Sales Arbitrage – Coming Soon to Organizations Near You
Many of us are grateful 2020 is in the rear-view mirror! The hope of a new year is mixed with increased pressure to drive higher sales performance from our teams. We’re holding sales kick-offs to motivate, and perhaps filling outstanding headcount with new hires. It is a golden moment, one that brings great optimism for the year ahead – right?
For those of us responsible for making higher performance a reality, many questions will have to be answered head-on. Will you be able to get more out of your sales team than you did last year? Will your salespeople be motivated and improve on last year’s quota attainment? Will my new hires perform, and how long will it take them to ramp-up? What can be done to ramp them faster?
Before going any further, I want you to imagine what would happen if every one of your salespeople reached 75% or even 85% of the quota? Would you make your number? How much more secure would you feel in your position? Would you be more optimistic? What if 100% made quota. Yeah, now we’re just dreaming!
But seriously, what is possible? With the fixed sales costs of sales headcount, how do you optimize your sales team’s performance? Welcome to the world of Sales Arbitrage.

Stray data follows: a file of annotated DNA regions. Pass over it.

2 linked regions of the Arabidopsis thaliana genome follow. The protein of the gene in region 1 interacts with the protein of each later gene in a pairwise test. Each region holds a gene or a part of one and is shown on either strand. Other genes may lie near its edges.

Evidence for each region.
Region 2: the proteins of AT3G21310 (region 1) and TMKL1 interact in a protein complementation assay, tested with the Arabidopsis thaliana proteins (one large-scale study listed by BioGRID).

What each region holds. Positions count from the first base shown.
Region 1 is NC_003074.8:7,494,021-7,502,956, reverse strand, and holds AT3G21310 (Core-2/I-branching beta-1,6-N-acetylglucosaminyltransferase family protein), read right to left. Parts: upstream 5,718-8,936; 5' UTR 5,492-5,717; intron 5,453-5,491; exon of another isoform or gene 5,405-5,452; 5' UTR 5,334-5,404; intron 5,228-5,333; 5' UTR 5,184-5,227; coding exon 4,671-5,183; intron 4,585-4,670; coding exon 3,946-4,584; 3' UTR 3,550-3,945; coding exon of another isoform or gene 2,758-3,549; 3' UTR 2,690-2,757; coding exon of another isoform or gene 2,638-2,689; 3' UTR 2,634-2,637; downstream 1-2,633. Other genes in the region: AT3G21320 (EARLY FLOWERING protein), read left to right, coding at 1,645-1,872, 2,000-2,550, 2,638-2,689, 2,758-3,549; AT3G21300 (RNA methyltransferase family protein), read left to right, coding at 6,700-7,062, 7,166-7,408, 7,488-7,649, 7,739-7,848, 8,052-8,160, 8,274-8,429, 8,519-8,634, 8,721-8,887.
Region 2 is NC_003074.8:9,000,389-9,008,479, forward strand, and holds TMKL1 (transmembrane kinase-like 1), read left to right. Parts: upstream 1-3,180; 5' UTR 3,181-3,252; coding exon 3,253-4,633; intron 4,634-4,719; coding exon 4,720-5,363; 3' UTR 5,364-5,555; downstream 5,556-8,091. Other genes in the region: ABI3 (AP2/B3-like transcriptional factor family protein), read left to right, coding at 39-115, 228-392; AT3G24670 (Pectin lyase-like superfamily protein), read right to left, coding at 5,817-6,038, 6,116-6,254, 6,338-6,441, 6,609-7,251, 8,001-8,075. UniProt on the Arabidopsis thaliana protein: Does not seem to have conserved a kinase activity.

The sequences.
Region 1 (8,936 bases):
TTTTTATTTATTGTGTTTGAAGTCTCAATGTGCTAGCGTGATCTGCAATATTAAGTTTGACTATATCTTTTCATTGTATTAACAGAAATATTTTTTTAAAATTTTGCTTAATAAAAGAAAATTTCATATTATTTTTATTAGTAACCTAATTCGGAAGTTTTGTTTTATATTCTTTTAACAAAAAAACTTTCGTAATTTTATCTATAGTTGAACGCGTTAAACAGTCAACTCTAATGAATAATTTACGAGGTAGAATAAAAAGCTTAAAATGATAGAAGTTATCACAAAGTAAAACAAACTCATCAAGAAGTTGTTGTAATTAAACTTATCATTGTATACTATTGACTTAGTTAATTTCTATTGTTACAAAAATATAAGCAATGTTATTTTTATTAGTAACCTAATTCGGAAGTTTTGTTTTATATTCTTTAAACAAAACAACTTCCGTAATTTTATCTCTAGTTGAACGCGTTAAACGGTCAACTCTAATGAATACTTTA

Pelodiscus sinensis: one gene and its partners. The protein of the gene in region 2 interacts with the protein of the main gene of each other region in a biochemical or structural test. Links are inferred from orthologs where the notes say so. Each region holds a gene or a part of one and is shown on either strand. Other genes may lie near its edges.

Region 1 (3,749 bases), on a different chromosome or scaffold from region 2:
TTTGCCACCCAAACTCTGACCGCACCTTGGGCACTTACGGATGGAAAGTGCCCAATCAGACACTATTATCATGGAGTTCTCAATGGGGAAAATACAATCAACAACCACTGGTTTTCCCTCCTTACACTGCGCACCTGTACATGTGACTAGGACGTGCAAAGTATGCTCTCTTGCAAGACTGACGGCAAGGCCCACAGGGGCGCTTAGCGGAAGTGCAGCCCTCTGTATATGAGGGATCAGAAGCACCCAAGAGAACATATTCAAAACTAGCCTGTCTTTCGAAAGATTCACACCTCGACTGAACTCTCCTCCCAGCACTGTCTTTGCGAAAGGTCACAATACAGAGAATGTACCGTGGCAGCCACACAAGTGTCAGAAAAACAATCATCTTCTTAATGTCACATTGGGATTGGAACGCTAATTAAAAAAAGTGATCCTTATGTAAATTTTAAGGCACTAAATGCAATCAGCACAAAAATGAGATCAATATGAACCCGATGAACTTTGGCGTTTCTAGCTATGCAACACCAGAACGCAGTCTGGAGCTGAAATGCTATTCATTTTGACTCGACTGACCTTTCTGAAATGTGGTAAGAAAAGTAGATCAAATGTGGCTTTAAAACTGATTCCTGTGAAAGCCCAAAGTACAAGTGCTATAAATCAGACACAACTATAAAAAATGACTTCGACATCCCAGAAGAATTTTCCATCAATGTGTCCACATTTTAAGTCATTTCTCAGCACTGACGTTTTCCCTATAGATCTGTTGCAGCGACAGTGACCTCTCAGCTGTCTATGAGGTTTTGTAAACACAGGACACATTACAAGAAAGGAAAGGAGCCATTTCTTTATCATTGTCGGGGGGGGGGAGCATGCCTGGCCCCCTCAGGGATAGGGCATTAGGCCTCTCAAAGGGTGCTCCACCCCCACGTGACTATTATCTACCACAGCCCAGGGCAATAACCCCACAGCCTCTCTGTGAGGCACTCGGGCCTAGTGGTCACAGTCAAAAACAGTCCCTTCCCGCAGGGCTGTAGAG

So what is Sales Arbitrage?
I am sure every one of you has heard of Arbitrage. For those who haven’t, Wikipedia states the following:
“Arbitrage is the purchase and sale of an asset in order to profit from a difference in the asset’s price between markets. It is a trade that profits by exploiting the price differences of identical or similar financial instruments in different markets or in different forms.”
OK, I got that, but how does this relate to sales. As sales leaders, we have a fixed budget, a set revenue quota, and a pool of salespeople to attain it. If we have an open headcount, our goal is to hire salespeople to maximize revenue return. We may also manage our salesperson pool and replace those who are underperforming with new ones—this process, even when unconscious, is the act of carrying out sales arbitrage.
Sales Arbitrage does not require superpowers
You do not have to give your sales team superpowers. You do not need to provide them with all of the best sales tools, software, or gizmos. You need to strategically optimize how you both hire, cut, coach, and position your sales team to maximize revenue potential.
Every sales team has a few superstars, a few mid performers, and some people who never entirely made the impact you’d hoped for. There are also those that distract and make your life as a sales leader way more complicated than it should be. This is the way of sales, and if your team resembles this, you are not alone.
The problem is, you don’t have access to the data that will help you make the decisions that will help you optimize your sales team for greater success. You cannot make data-driven decisions on who to cut, who to hire, or who to persist with. You cannot articulate why your superstars perform or why some new hires never live up to the promise?
So what can I do?
You can use Sales Arbitrage to manage your sales team. Sales Arbitrage can be broken down into five steps.
1. Predict Performance
The first thing you need to be able to do is to predict performance. How many of my salespeople will make their revenue quota, and who are they.